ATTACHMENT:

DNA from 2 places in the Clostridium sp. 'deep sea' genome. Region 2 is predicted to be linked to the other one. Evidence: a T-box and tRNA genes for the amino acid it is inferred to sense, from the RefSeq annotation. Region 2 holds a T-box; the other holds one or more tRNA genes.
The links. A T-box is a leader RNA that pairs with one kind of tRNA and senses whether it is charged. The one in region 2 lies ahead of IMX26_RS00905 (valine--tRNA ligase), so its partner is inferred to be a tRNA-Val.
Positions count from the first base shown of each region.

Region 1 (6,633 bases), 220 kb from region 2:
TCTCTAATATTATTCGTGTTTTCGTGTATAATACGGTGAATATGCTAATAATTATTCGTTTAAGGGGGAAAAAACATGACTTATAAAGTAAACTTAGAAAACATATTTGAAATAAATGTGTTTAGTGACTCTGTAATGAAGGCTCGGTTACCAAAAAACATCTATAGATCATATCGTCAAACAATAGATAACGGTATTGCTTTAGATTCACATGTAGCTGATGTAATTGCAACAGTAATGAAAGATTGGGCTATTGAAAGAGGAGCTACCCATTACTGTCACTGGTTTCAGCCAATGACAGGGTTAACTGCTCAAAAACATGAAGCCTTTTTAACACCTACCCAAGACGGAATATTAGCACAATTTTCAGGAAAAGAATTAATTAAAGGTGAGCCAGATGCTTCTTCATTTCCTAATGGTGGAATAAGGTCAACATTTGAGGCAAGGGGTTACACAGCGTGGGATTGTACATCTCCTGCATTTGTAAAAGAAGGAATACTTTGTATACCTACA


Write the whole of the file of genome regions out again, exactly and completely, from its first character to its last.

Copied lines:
DNA from 2 places in the Clostridium sp. 'deep sea' genome. Region 2 is predicted to be linked to the other one. Evidence: a T-box and tRNA genes for the amino acid it is inferred to sense, from the RefSeq annotation. Region 2 holds a T-box; the other holds one or more tRNA genes.
The links. A T-box is a leader RNA that pairs with one kind of tRNA and senses whether it is charged. The one in region 2 lies ahead of IMX26_RS00905 (valine--tRNA ligase), so its partner is inferred to be a tRNA-Val.
Positions count from the first base shown of each region.

Region 1 (6,633 bases), 220 kb from region 2:
TCTCTAATATTATTCGTGTTTTCGTGTATAATACGGTGAATATGCTAATAATTATTCGTTTAAGGGGGAAAAAACATGACTTATAAAGTAAACTTAGAAAACATATTTGAAATAAATGTGTTTAGTGACTCTGTAATGAAGGCTCGGTTACCAAAAAACATCTATAGATCATATCGTCAAACAATAGATAACGGTATTGCTTTAGATTCACATGTAGCTGATGTAATTGCAACAGTAATGAAAGATTGGGCTATTGAAAGAGGAGCTACCCATTACTGTCACTGGTTTCAGCCAATGACAGGGTTAACTGCTCAAAAACATGAAGCCTTTTTAACACCTACCCAAGACGGAATATTAGCACAATTTTCAGGAAAAGAATTAATTAAAGGTGAGCCAGATGCTTCTTCATTTCCTAATGGTGGAATAAGGTCAACATTTGAGGCAAGGGGTTACACAGCGTGGGATTGTACATCTCCTGCATTTGTAAAAGAAGGAATACTTTGTATACCTACA